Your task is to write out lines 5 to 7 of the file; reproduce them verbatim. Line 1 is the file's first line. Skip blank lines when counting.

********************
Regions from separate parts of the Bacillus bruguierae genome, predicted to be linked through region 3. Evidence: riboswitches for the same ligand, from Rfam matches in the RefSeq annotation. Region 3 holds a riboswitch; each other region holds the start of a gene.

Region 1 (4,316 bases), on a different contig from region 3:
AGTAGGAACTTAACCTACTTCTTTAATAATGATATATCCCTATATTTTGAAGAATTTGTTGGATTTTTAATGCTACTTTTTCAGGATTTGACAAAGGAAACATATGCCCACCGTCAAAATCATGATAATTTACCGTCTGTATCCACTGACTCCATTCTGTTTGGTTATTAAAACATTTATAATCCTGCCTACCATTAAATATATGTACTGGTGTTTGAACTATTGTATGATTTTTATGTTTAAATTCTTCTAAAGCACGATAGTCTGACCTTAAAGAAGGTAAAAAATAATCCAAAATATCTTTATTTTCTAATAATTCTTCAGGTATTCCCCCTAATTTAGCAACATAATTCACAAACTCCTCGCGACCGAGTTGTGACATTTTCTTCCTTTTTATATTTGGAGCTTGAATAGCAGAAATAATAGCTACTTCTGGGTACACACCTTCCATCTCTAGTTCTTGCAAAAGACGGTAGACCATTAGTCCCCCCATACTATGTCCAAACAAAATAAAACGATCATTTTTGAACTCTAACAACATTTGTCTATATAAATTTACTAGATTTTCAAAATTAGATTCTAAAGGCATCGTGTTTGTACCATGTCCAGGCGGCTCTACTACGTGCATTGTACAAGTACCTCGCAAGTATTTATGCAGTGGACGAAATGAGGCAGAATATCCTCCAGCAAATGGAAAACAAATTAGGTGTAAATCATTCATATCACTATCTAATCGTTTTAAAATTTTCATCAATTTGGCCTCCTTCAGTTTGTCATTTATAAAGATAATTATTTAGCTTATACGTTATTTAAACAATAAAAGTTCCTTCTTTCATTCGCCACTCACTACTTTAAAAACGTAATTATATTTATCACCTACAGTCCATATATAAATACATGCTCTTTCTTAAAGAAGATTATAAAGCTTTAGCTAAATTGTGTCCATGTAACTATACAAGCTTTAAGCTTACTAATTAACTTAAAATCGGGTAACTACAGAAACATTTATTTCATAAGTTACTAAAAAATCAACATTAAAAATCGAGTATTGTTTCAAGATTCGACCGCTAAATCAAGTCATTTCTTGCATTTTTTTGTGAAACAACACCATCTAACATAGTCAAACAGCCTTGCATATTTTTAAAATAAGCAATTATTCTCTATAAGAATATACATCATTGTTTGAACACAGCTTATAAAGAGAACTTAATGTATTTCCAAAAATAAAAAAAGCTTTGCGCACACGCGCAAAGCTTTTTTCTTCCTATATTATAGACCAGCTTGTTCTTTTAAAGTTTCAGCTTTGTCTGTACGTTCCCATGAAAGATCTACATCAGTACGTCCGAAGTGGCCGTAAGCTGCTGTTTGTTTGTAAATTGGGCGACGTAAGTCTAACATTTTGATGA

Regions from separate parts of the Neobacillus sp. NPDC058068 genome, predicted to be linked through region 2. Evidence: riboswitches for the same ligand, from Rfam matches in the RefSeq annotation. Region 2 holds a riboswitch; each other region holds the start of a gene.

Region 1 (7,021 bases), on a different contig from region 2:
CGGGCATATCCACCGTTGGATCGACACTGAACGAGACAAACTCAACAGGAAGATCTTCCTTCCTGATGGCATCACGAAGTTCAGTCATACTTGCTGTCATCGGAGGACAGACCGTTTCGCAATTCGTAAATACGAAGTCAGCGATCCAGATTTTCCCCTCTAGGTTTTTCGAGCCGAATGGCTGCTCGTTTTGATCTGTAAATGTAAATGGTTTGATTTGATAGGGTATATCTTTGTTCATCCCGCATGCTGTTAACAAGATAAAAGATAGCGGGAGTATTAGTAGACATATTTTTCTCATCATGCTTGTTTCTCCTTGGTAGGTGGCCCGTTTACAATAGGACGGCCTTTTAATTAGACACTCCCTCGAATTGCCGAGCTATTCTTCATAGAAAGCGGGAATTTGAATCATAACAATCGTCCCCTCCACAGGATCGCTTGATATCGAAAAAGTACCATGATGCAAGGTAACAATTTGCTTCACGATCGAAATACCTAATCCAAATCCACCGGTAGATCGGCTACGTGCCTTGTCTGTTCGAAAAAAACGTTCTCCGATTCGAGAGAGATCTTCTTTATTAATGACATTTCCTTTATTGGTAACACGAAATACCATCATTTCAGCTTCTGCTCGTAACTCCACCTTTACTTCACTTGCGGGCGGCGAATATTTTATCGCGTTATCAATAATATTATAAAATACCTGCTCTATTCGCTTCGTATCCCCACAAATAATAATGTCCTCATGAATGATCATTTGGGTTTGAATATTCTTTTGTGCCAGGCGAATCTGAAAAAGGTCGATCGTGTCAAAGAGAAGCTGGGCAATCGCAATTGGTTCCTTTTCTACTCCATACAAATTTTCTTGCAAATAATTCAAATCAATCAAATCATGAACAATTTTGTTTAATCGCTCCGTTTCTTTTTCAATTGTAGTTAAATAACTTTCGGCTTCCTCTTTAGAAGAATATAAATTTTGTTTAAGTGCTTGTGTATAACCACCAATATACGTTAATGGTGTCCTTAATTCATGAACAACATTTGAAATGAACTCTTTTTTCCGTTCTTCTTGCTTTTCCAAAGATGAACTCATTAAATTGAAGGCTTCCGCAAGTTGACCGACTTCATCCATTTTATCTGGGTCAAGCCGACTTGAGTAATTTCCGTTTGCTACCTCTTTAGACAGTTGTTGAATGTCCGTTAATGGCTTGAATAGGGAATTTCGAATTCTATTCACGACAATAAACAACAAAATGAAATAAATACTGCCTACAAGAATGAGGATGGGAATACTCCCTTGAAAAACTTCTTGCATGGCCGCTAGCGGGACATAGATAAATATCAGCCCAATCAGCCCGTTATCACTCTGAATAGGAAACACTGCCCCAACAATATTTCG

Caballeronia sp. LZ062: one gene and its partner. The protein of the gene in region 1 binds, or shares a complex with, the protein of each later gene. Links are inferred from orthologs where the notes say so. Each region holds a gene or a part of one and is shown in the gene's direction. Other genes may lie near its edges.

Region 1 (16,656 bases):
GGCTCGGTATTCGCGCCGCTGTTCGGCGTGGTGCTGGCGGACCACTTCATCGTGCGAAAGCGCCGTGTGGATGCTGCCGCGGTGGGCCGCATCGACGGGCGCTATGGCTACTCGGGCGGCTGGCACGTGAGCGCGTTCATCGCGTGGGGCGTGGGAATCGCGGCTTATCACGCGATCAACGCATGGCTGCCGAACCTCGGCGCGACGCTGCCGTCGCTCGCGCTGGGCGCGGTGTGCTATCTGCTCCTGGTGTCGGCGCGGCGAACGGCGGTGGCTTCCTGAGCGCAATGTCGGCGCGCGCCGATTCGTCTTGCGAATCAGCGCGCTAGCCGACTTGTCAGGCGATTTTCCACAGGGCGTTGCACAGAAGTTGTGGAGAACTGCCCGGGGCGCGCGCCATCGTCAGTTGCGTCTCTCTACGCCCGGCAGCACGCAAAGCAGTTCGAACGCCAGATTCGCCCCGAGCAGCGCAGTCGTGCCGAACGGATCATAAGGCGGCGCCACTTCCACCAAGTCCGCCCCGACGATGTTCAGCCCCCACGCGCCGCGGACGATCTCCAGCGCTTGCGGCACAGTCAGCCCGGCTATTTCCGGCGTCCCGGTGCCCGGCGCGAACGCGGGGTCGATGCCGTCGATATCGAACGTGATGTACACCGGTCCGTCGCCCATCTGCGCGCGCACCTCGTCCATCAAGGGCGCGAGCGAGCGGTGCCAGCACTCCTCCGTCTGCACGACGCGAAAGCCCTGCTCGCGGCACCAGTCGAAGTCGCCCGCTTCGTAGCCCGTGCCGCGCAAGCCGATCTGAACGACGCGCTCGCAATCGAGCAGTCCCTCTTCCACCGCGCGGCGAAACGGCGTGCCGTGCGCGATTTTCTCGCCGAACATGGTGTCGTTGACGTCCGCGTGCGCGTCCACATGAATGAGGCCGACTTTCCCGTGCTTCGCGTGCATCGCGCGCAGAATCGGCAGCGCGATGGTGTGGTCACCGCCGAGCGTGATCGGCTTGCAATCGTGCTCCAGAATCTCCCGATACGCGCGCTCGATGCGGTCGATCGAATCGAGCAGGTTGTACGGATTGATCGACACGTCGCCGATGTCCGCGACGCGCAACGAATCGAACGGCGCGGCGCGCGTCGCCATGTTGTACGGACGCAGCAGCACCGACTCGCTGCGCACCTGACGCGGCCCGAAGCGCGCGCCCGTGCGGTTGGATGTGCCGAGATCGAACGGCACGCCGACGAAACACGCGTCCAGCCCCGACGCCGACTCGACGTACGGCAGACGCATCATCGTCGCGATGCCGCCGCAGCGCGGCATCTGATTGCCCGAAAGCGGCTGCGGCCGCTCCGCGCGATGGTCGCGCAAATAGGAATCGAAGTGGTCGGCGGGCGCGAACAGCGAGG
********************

Region 1 (7,021 bases), on a different contig from region 2:
CGGGCATATCCACCGTTGGATCGACACTGAACGAGACAAACTCAACAGGAAGATCTTCCTTCCTGATGGCATCACGAAGTTCAGTCATACTTGCTGTCATCGGAGGACAGACCGTTTCGCAATTCGTAAATACGAAGTCAGCGATCCAGATTTTCCCCTCTAGGTTTTTCGAGCCGAATGGCTGCTCGTTTTGATCTGTAAATGTAAATGGTTTGATTTGATAGGGTATATCTTTGTTCATCCCGCATGCTGTTAACAAGATAAAAGATAGCGGGAGTATTAGTAGACATATTTTTCTCATCATGCTTGTTTCTCCTTGGTAGGTGGCCCGTTTACAATAGGACGGCCTTTTAATTAGACACTCCCTCGAATTGCCGAGCTATTCTTCATAGAAAGCGGGAATTTGAATCATAACAATCGTCCCCTCCACAGGATCGCTTGATATCGAAAAAGTACCATGATGCAAGGTAACAATTTGCTTCACGATCGAAATACCTAATCCAAATCCACCGGTAGATCGGCTACGTGCCTTGTCTGTTCGAAAAAAACGTTCTCCGATTCGAGAGAGATCTTCTTTATTAATGACATTTCCTTTATTGGTAACACGAAATACCATCATTTCAGCTTCTGCTCGTAACTCCACCTTTACTTCACTTGCGGGCGGCGAATATTTTATCGCGTTATCAATAATATTATAAAATACCTGCTCTATTCGCTTCGTATCCCCACAAATAATAATGTCCTCATGAATGATCATTTGGGTTTGAATATTCTTTTGTGCCAGGCGAATCTGAAAAAGGTCGATCGTGTCAAAGAGAAGCTGGGCAATCGCAATTGGTTCCTTTTCTACTCCATACAAATTTTCTTGCAAATAATTCAAATCAATCAAATCATGAACAATTTTGTTTAATCGCTCCGTTTCTTTTTCAATTGTAGTTAAATAACTTTCGGCTTCCTCTTTAGAAGAATATAAATTTTGTTTAAGTGCTTGTGTATAACCACCAATATACGTTAATGGTGTCCTTAATTCATGAACAACATTTGAAATGAACTCTTTTTTCCGTTCTTCTTGCTTTTCCAAAGATGAACTCATTAAATTGAAGGCTTCCGCAAGTTGACCGACTTCATCCATTTTATCTGGGTCAAGCCGACTTGAGTAATTTCCGTTTGCTACCTCTTTAGACAGTTGTTGAATGTCCGTTAATGGCTTGAATAGGGAATTTCGAATTCTATTCACGACAATAAACAACAAAATGAAATAAATACTGCCTACAAGAATGAGGATGGGAATACTCCCTTGAAAAACTTCTTGCATGGCCGCTAGCGGGACATAGATAAATATCAGCCCAATCAGCCCGTTATCACTCTGAATAGGAAACACTGCCCCAACAATATTTCG

Caballeronia sp. LZ062: one gene and its partner. The protein of the gene in region 1 binds, or shares a complex with, the protein of each later gene. Links are inferred from orthologs where the notes say so. Each region holds a gene or a part of one and is shown in the gene's direction. Other genes may lie near its edges.